Salary Caps can be found in a number of sports around the world, from the NFL to rugby league, but the most recent major update with these has come within rugby union, specifically Premiership Rugby’s release of its Salary Cap review of 2020-21.
The full report has given detailed insights and analysis into the expenditure of the 13 clubs involved in the competition. Here, we’ve summarised some of the key findings and assessed the impact the Cap has, and is making, on English rugby union’s top tier and the wider sporting community.
The Premiership Rugby Salary Cap explained
The official line from Premiership Rugby on why the Salary Cap was introduced back in 1999 was to help achieve the following:
- Ensuring the financial viability of all Clubs and of the [then] Gallagher Premiership Rugby competition
- Controlling inflationary pressures on Clubs’ costs
- Providing a level playing field for Clubs
- Ensuring a competitive Gallagher Premiership competition
- Enabling Clubs to compete in European competitions
In addition to this, the official guidance explains that it is ‘calculated by adding up any Salary that was Paid to Senior Players; and then deducting: (a) any Excluded Salary Paid to Senior Players; and (b) a sum equal to the value of the Senior Salary Credits that a Club is entitled to’.
The Cap is also reviewed each year, but in 2019 and 2020 it saw major changes to make it more stringent, transparent and to make it put more financial accountability on clubs and players. This was in the wake of breaches of the Salary Cap by Saracens in 2019 that saw the club face huge points deductions, relegation from the top tier and unprecedented fines.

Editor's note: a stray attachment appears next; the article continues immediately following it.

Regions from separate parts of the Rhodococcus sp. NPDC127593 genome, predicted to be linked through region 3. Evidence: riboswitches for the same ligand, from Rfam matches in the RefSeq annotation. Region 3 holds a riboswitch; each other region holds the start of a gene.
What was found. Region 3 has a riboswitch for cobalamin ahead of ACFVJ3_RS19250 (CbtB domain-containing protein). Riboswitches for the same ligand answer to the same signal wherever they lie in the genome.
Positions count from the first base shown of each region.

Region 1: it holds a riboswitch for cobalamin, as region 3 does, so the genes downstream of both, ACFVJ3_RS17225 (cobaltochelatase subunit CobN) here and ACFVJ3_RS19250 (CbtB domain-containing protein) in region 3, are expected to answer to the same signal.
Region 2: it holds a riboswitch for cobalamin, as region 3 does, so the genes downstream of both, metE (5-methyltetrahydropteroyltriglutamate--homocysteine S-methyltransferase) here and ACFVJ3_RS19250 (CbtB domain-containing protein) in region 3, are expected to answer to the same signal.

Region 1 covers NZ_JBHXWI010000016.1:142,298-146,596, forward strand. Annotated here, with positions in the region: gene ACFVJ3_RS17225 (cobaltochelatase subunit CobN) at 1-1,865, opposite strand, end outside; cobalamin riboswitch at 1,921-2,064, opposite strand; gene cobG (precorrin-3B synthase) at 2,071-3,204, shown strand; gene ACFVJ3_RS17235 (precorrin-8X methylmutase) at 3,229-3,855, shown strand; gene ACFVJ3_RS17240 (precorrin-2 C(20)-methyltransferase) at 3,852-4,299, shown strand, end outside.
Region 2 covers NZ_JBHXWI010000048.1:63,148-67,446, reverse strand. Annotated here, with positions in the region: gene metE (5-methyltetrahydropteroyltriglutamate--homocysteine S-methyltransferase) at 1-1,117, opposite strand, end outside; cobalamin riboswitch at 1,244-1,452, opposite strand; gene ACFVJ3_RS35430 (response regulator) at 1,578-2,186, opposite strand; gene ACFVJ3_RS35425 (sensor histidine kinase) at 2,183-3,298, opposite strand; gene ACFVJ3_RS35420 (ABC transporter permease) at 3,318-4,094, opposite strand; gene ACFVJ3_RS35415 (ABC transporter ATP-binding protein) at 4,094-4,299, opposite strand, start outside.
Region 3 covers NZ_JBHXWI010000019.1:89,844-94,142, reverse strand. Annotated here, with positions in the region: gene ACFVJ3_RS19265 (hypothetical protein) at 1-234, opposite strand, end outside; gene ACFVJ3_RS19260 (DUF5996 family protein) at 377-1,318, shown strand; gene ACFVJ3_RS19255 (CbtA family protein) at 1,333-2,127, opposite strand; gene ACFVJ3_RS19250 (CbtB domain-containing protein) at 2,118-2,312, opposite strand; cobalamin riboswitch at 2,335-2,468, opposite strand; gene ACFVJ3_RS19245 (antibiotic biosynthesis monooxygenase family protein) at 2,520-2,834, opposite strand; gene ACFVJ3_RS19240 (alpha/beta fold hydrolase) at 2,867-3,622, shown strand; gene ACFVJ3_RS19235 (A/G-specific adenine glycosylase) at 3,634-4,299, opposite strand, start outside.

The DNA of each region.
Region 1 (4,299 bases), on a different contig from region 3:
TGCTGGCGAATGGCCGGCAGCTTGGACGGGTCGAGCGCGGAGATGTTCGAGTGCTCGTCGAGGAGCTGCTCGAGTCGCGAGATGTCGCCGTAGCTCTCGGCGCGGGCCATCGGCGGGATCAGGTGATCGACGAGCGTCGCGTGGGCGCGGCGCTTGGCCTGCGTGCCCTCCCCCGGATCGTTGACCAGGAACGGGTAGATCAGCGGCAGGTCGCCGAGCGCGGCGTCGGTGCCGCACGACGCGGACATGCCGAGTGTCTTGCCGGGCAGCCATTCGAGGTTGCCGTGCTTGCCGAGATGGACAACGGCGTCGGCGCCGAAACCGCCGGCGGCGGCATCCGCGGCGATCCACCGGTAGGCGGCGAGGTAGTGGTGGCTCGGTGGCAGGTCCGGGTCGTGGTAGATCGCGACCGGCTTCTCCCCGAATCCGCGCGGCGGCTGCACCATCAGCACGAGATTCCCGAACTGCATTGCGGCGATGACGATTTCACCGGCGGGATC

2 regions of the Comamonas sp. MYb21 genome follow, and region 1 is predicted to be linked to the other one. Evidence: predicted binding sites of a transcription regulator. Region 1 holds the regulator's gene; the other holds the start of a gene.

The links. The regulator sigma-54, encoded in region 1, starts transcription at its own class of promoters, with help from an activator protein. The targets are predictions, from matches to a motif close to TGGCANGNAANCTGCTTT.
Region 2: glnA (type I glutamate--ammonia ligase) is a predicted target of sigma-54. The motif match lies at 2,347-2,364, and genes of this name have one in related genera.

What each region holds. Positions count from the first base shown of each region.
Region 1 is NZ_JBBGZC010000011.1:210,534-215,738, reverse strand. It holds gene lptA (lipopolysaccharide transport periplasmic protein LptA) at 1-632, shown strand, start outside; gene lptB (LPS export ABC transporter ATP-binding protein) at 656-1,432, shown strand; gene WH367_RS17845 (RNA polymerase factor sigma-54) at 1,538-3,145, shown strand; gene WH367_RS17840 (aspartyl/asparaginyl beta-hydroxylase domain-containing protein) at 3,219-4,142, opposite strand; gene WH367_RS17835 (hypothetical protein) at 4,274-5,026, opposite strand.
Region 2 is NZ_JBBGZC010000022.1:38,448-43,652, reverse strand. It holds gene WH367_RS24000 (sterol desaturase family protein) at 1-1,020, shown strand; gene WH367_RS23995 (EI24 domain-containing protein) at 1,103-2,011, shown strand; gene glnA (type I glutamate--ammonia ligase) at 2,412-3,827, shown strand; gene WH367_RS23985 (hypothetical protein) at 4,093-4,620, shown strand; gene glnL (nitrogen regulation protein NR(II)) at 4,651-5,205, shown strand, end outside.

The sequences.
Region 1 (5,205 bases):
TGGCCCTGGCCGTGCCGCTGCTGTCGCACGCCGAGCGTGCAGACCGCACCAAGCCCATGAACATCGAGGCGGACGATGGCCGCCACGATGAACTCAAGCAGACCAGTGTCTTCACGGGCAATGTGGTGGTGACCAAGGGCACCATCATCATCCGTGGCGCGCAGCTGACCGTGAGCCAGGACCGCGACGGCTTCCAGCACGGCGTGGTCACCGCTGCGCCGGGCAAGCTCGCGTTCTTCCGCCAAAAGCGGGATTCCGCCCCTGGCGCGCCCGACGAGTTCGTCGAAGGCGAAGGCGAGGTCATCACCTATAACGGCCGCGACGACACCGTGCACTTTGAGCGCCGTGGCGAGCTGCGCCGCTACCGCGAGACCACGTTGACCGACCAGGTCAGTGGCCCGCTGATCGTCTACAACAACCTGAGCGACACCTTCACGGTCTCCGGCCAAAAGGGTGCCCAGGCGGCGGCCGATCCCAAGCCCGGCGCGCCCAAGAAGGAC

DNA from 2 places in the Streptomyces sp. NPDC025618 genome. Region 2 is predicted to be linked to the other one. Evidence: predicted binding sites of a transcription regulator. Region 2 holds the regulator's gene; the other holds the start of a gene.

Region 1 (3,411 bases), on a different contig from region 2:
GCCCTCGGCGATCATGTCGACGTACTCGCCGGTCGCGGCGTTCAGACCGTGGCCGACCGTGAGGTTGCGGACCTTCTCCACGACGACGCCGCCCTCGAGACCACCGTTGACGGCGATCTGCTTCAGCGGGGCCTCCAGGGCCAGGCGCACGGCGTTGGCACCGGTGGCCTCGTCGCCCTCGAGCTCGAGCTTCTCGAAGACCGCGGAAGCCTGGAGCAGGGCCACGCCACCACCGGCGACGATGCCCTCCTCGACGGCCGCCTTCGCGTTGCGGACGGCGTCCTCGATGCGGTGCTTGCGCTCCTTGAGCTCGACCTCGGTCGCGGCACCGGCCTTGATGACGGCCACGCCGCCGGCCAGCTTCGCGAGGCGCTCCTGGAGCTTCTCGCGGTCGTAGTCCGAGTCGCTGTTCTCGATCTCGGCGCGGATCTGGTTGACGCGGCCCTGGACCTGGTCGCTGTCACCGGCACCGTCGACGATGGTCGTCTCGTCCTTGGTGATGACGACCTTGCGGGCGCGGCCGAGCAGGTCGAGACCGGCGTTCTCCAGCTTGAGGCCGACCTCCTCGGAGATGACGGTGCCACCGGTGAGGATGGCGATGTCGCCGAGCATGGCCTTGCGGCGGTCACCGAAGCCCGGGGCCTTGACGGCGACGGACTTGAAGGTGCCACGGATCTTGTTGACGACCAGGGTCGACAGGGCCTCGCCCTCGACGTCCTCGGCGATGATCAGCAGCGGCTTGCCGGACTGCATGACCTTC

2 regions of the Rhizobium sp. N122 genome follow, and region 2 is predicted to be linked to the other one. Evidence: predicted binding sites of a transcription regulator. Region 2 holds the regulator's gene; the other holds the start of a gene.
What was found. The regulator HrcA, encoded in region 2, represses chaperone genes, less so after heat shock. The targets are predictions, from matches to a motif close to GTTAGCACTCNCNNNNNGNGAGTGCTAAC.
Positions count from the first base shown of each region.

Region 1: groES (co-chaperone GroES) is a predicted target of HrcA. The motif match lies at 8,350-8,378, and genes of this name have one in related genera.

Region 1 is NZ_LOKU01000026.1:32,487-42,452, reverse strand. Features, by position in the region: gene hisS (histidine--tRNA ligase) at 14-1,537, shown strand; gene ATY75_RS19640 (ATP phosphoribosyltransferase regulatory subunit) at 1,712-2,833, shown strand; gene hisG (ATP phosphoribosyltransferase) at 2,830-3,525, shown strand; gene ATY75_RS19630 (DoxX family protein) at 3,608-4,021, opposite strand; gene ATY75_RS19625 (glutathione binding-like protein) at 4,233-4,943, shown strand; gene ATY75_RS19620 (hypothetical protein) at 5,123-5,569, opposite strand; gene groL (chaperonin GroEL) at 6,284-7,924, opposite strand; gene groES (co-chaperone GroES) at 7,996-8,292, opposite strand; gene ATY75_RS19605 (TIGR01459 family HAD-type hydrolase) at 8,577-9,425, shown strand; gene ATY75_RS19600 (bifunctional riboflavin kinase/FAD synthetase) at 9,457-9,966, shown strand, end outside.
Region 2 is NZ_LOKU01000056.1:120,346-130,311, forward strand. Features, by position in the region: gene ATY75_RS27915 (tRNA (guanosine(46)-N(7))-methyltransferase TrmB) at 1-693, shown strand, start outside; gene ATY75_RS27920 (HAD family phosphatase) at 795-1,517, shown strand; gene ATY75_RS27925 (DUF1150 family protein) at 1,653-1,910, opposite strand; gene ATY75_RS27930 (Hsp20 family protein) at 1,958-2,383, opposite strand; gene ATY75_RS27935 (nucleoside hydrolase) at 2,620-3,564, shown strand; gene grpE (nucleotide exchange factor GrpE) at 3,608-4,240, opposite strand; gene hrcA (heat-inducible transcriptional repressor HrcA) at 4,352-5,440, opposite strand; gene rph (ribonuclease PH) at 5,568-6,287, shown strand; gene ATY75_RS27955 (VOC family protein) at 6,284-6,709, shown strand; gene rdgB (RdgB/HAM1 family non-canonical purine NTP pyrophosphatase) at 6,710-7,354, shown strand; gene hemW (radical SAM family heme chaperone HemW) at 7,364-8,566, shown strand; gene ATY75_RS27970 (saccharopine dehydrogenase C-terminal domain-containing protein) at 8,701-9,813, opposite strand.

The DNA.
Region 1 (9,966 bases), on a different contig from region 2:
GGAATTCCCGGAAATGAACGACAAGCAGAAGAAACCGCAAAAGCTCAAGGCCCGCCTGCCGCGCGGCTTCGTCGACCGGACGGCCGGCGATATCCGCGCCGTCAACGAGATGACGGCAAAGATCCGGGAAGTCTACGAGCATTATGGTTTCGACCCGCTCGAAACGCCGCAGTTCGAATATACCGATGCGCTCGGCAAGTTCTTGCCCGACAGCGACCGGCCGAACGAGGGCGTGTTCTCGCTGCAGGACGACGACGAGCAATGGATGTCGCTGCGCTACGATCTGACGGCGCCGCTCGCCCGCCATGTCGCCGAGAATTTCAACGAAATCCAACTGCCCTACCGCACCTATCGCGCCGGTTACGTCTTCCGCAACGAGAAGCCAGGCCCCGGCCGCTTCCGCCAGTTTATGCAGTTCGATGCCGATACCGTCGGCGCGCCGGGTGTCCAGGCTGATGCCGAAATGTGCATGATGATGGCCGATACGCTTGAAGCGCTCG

These punishments even came at a time where Saracens had some of the biggest names in rugby at the club, including Owen Farrell and Maro Itoje, which ultimately sent a message to other sides that any financial irregularities would not be tolerated.
Going into the 2020/21 season the Cap was set at £6.4m and for the 2021/22 season it was reduced again to £5m.
Key findings from the Salary Cap
Thankfully with the release of the 2020/21 findings – and aside from some transgressions with Leicester Tigers that have now been resolved – there aren’t any major issues. The report has proved more of a useful insight thus far, with some key findings according to Sky Sports being:
- The average senior player’s total salary being £171,187.
- Fly-half remains the most lucrative position.
- The average salary of a fly-half in the Premiership is £175,679 with centre (£167,779) and lock (£158,617) making up the top three best-paid positions.
- Scrum-halves (£117,912) and hookers (£113,115) earn the least.
- Players who have made over 100 appearances in the Premiership earn on average £205,000.
Why is the Cap useful?
So beyond reducing the financial burden on clubs and helping to create a more level playing field (as shown by the recent lack of serious breaches) other positives of having the Salary Cap include:
- It helps make the league more competitive.
- It encourages the development of youth players.
- It stops clubs buying up too much talent.
- Wealthier teams cannot build up a monopoly on the league.
What happens now?
We can expect to see the Cap continuing until at least 2024 and given its successes thus far, it’s likely to stay beyond this timeframe, possibly growing or shrinking from the £5m we have in place now.
Whether or not its influence spreads into other major sports like football remains to be seen. There are many arguments for and against its use, but in football in particular it would prove to be especially hard to police and monitor a Salary Cap. At the same time, rolling it out into sporting governing bodies with systems already in place (such as football’s Financial Fair Play) would also take a long time to create, approve and put into practice.